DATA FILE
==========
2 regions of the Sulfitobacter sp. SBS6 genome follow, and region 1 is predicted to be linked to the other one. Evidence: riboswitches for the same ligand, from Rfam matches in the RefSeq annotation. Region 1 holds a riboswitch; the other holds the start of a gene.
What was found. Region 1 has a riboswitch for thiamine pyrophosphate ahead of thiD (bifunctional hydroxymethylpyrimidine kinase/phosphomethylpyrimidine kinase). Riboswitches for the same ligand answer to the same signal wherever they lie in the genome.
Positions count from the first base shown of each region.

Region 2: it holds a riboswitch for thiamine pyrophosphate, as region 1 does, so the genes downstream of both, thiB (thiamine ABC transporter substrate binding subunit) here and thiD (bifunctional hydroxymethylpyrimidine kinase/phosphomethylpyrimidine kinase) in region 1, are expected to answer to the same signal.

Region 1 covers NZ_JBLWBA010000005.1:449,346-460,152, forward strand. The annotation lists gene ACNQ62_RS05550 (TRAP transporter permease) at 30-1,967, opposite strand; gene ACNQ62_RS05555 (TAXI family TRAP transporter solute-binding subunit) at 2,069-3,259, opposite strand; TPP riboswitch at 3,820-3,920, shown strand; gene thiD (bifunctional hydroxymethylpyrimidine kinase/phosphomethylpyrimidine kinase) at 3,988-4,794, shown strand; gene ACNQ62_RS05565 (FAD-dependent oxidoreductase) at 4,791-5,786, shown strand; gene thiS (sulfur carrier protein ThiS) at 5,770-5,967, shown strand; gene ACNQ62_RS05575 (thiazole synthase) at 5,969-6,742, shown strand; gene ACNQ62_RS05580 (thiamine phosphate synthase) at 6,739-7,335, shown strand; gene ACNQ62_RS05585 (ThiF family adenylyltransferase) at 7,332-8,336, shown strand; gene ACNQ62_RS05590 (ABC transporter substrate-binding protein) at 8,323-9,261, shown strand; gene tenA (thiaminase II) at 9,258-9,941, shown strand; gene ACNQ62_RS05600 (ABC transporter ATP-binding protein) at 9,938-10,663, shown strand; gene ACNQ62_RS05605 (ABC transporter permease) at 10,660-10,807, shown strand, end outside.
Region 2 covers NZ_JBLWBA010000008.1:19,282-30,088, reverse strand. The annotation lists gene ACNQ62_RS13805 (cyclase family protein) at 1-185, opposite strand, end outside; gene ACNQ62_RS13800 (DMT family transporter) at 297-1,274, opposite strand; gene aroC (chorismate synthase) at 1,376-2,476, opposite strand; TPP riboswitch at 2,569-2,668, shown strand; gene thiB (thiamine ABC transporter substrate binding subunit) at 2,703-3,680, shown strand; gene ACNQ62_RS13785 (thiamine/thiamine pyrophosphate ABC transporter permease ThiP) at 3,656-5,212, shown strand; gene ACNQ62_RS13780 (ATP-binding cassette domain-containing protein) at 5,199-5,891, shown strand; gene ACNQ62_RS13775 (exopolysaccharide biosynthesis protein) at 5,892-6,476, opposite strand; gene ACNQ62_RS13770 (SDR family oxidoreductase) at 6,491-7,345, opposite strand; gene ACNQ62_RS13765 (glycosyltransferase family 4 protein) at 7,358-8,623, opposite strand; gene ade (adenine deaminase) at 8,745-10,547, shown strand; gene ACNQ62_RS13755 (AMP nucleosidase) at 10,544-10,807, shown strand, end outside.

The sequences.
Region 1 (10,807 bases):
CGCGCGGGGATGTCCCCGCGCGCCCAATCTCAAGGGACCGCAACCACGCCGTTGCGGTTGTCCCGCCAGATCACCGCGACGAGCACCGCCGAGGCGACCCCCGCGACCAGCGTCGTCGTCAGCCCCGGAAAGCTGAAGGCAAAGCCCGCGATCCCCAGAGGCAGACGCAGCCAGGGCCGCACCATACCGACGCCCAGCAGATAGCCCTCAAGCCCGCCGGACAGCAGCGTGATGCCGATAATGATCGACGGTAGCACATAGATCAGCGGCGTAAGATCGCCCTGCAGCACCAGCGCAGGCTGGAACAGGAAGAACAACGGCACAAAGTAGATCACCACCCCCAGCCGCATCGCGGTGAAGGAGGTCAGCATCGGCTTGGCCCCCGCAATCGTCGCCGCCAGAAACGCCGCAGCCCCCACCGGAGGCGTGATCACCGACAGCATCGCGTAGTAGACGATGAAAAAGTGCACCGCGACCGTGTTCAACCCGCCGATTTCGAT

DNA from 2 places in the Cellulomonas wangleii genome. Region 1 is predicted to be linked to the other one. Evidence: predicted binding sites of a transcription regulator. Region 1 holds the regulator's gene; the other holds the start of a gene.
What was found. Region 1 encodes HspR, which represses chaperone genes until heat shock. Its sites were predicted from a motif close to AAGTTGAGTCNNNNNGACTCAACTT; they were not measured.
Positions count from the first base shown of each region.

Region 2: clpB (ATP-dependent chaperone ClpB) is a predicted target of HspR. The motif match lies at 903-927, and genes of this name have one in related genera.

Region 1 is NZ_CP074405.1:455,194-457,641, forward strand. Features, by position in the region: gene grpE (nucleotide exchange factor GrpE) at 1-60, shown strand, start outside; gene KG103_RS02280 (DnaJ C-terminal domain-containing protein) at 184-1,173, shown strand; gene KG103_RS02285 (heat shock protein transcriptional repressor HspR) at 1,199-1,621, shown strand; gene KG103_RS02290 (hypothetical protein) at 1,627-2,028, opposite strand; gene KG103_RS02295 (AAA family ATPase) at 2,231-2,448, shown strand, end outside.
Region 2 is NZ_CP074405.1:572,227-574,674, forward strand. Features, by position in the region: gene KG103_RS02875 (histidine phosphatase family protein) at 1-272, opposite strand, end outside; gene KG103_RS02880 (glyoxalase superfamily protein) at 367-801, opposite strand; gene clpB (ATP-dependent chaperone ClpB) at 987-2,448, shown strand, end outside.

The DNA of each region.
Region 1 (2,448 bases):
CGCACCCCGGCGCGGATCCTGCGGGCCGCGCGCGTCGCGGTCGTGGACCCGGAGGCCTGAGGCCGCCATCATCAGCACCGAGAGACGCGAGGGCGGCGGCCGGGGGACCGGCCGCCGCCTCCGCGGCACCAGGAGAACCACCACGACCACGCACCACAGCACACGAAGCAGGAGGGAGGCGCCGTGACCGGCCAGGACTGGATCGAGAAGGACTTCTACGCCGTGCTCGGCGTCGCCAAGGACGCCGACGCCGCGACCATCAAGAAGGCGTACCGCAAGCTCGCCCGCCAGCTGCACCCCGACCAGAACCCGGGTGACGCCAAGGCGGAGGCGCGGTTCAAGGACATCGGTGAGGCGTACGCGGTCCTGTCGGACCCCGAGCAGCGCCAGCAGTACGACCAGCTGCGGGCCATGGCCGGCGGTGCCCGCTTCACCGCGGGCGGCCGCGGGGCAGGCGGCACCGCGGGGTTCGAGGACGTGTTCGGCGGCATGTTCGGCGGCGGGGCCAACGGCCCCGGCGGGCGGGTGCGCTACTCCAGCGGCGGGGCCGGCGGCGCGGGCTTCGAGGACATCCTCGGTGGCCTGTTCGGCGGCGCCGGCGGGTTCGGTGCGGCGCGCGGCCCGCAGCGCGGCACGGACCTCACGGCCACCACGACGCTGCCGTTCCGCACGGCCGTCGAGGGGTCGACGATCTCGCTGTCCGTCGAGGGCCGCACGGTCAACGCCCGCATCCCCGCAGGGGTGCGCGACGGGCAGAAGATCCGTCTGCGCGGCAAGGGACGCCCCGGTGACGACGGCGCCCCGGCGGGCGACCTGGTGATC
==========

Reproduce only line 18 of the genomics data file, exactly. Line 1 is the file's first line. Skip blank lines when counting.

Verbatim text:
CGCACCCCGGCGCGGATCCTGCGGGCCGCGCGCGTCGCGGTCGTGGACCCGGAGGCCTGAGGCCGCCATCATCAGCACCGAGAGACGCGAGGGCGGCGGCCGGGGGACCGGCCGCCGCCTCCGCGGCACCAGGAGAACCACCACGACCACGCACCACAGCACACGAAGCAGGAGGGAGGCGCCGTGACCGGCCAGGACTGGATCGAGAAGGACTTCTACGCCGTGCTCGGCGTCGCCAAGGACGCCGACGCCGCGACCATCAAGAAGGCGTACCGCAAGCTCGCCCGCCAGCTGCACCCCGACCAGAACCCGGGTGACGCCAAGGCGGAGGCGCGGTTCAAGGACATCGGTGAGGCGTACGCGGTCCTGTCGGACCCCGAGCAGCGCCAGCAGTACGACCAGCTGCGGGCCATGGCCGGCGGTGCCCGCTTCACCGCGGGCGGCCGCGGGGCAGGCGGCACCGCGGGGTTCGAGGACGTGTTCGGCGGCATGTTCGGCGGCGGGGCCAACGGCCCCGGCGGGCGGGTGCGCTACTCCAGCGGCGGGGCCGGCGGCGCGGGCTTCGAGGACATCCTCGGTGGCCTGTTCGGCGGCGCCGGCGGGTTCGGTGCGGCGCGCGGCCCGCAGCGCGGCACGGACCTCACGGCCACCACGACGCTGCCGTTCCGCACGGCCGTCGAGGGGTCGACGATCTCGCTGTCCGTCGAGGGCCGCACGGTCAACGCCCGCATCCCCGCAGGGGTGCGCGACGGGCAGAAGATCCGTCTGCGCGGCAAGGGACGCCCCGGTGACGACGGCGCCCCGGCGGGCGACCTGGTGATC